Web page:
Sometimes known as wax myrtle or by the Latin Myrica Cerifera this is just another example of how ancient plants are frequently the source of much modern medicine.
It’s always interesting to imagine the hunter-gathers of a million years ago walking through the forests picking at berries, leaves and other vegetation. Cultivation was non-existent and most people gravitated towards coastlines to give themselves a chance of catching fish and eating molluscs.
It must have become clear through the generations that certain plants were good for particular ailments. At some point they learnt that for digestion problems stripping the bark or eating the root of this plant eased the problem.
And so today we have supplements made from Bayberry. Another plant that they would have found gave relief from the same problem would have been the endive.
Today we call it wild endive but of course in the era we’re imagining everything was wild. It’s only a few thousand years ago that mankind discovered it might be better to try and grow the plants they liked to eat and began cultivation.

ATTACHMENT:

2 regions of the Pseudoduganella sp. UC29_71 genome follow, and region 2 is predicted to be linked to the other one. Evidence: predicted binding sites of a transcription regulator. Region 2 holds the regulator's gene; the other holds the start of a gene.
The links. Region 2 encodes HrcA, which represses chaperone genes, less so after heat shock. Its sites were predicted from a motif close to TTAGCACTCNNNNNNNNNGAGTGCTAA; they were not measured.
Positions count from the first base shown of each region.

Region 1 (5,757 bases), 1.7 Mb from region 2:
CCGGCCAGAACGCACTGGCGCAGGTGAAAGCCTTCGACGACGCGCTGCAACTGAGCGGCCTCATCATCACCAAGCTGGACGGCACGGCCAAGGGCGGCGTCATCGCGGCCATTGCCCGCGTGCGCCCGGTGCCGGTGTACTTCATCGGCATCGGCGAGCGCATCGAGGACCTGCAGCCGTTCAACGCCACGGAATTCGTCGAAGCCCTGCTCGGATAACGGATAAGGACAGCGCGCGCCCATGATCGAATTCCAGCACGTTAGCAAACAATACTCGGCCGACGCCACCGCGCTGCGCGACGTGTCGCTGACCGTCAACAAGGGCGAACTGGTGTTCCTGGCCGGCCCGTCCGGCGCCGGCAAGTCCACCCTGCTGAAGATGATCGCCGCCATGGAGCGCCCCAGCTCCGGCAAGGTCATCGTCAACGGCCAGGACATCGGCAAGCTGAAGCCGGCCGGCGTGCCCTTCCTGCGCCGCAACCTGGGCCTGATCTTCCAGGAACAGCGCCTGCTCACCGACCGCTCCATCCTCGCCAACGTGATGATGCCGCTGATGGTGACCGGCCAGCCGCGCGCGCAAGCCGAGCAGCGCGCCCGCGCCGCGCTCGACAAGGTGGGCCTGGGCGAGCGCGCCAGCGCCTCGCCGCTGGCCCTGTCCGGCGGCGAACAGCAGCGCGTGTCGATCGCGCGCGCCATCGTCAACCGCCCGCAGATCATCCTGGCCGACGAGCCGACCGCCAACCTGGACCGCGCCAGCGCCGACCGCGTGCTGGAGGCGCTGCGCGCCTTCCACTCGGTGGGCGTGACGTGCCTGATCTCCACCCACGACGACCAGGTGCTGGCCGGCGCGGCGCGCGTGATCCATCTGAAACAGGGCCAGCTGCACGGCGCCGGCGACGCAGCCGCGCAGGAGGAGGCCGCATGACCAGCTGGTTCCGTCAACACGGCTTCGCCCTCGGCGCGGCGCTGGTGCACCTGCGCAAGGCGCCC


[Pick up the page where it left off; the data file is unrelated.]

When the Romans invaded Britain at the beginning of the first millennium AD they were shocked to see the whole country covered in dense woodland. They became the first in Britain to start clearing these woods.
Our digestive system needs help now and again primarily since in a very short time in human history we have all started eating heavily processed foods. We don’t go on walks in the woods picking and eating wild plants that are far better for us in many cases than tins of food off the supermarket shelf.
Once we get the almost inevitable bloated feeling in the lower gut it’s time to clean the colon and one way is to take this natural supplement or alternatively, introduce some extra boost of good bacteria.
Certain bacteria is responsible for helping to break down food and this is essential in getting the food to the point where all the goodness in nutrients can be absorbed.